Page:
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3 takeaways from Salesforce’s battle to balance workplace wellness and high performance
Posted by Grace Townsley
April 24, 2023
At the beginning of 2023, Salesforce executives announced they would be cutting as much as 10% of their workforce over the coming weeks and months. That’s about 8,000 employees around the world, mainly from the company’s sales and support departments.
These reductions are largely an effort to cut costs. Elliott Management and Starboard Value, two activist investors with stakes in the company, are pushing for greater efficiency, wider margins and more productivity. As a result, Salesforce has announced plans to cut up to $5 billion in costs by reducing staff, closing offices, and canceling the once-monthly free Friday that Salesforce employees had come to love. Salesforce’s subsidiary, Slack, also recently announced layoffs affecting its engineering teams and other employees.
Company-wide changes like these have revealed Salesforce’s multiyear struggle to balance workplace wellness with high performance and organizational efficiency. While employees want greater flexibility, better working conditions and clearer communications about the company’s long-term plans, Salesforce is tightening benefits, pushing for performance and laying off thousands of new and tenured workers. And so far, it doesn’t look like Salesforce is winning.
Here are three valuable lessons we can learn from Salesforce’s management of layoffs — and workplace culture.
1. Employee wellness and performance aren’t at odds — they go hand in hand
In several communications, Salesforce has made it clear they don’t see productivity and wellness as linked — and disregard the benefits of increased schedule flexibility. In their annual strategy planning document, the company wrote that during the pandemic, wellness culture eroded their high-performance culture, and as a result, managers may be hesitant to bring up performance issues.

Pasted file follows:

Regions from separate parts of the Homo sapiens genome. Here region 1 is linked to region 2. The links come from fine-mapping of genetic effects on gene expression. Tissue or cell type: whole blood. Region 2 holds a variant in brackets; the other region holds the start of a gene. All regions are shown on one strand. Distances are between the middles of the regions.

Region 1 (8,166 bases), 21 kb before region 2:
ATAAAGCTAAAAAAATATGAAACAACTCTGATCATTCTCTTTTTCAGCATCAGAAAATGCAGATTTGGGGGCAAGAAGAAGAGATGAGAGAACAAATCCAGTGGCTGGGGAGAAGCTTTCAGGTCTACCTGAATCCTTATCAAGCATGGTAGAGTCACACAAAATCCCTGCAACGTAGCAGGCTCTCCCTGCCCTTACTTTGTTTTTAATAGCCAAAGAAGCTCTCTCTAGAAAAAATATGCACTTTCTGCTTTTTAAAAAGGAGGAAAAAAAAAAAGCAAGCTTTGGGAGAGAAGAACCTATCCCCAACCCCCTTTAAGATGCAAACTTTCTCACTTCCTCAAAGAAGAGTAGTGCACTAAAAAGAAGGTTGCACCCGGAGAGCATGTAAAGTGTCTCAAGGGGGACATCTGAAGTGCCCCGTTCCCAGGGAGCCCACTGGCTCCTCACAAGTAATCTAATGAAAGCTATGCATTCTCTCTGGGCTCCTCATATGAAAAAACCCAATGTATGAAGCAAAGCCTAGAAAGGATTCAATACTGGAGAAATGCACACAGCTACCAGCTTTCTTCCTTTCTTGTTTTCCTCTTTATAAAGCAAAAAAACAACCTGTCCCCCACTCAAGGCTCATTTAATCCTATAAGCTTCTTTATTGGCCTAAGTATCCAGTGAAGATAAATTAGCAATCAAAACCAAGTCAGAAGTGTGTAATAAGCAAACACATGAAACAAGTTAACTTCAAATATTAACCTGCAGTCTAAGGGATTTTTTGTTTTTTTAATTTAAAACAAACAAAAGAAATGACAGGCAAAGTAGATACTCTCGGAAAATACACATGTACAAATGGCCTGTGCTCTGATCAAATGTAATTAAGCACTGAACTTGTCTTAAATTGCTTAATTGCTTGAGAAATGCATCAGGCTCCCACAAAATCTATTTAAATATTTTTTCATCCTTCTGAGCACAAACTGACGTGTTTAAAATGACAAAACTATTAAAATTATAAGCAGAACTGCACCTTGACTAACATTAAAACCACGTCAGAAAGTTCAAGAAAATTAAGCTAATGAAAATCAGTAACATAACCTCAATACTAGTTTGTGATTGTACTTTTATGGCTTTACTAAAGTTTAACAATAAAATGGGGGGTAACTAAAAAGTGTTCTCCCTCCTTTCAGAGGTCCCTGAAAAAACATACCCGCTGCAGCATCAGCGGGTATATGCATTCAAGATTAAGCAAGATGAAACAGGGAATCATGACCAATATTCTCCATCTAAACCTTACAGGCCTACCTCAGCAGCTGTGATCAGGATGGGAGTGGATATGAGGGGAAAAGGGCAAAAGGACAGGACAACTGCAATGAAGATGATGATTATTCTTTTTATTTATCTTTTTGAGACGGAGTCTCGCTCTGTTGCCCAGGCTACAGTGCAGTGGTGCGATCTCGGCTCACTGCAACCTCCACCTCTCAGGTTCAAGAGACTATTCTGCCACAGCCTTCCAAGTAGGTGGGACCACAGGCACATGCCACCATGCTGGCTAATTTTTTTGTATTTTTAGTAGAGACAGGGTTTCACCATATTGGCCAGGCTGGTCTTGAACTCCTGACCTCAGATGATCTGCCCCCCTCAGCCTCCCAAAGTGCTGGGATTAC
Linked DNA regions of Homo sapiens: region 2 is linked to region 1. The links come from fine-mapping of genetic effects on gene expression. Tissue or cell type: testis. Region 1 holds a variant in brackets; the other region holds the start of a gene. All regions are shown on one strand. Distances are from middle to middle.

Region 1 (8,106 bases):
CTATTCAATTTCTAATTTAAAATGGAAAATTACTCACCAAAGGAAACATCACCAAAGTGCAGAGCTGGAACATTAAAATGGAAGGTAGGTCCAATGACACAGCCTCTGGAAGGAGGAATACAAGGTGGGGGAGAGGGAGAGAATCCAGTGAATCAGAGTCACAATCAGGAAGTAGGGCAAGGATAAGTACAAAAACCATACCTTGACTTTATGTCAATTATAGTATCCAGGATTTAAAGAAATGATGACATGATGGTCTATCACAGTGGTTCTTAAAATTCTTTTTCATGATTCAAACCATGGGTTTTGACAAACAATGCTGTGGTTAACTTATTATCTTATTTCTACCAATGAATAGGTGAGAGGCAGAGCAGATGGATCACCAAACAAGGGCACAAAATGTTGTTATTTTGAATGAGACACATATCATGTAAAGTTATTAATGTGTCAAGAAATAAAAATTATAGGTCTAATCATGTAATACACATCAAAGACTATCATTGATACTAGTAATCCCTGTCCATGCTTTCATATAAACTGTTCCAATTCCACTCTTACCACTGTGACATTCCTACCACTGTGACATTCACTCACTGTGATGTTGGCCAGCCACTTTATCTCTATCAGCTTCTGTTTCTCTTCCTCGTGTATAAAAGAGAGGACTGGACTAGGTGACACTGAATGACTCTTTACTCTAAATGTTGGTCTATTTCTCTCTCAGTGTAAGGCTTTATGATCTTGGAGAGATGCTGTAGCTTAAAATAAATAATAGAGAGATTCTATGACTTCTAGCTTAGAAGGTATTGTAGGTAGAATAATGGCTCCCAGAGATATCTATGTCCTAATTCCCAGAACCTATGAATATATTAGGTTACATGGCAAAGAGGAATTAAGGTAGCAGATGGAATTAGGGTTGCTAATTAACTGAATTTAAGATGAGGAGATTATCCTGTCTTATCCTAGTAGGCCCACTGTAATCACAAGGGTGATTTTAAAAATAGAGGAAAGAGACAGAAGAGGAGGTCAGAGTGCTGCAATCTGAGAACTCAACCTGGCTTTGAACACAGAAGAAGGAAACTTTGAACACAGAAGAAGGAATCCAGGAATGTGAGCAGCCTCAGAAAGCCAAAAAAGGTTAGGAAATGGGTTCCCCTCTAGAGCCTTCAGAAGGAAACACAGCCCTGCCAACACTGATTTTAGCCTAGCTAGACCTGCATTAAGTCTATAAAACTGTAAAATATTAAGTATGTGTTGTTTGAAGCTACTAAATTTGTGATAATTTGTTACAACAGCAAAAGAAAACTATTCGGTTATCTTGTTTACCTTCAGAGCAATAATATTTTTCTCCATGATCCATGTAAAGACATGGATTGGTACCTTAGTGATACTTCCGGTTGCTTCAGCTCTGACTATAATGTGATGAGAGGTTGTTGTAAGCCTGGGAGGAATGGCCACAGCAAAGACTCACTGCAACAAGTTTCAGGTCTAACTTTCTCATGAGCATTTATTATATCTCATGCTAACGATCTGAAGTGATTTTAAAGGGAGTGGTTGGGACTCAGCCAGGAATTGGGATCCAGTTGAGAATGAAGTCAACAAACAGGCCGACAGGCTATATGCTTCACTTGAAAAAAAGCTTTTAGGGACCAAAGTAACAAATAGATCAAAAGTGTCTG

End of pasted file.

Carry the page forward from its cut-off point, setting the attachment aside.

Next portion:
This comment, and ones like it, earned a negative reaction from Salesforce workers who argued wellness culture is performance culture. And the research agrees.
According to Future Forum’s Pulse survey, which surveys 10,000 office workers around the world, flexible work improves productivity, trust and employee turnover. In their latest report, published in Q1 2023, employees with full flexibility with their schedule reported 39% higher productivity scores than employees with a rigid schedule. And location flexibility translated to an 8% bump in productivity, compared to workers required to work from the office full-time.
A full 53% of workers who wish for greater flexibility at work also report feelings of burnout, while just 37% of workers with a flexible schedule report burnout. A lack of flexibility can hurt your company’s ability to find and hire great talent, keep your most valuable talent, and get strong performance from the talent you do have.
2. Layoffs, when not orchestrated carefully, can erode even the best workplace culture
At Salesforce, January’s layoff announcement and vague communications about the future of the company created an uncertain and uncomfortable environment that left thousands of workers on edge.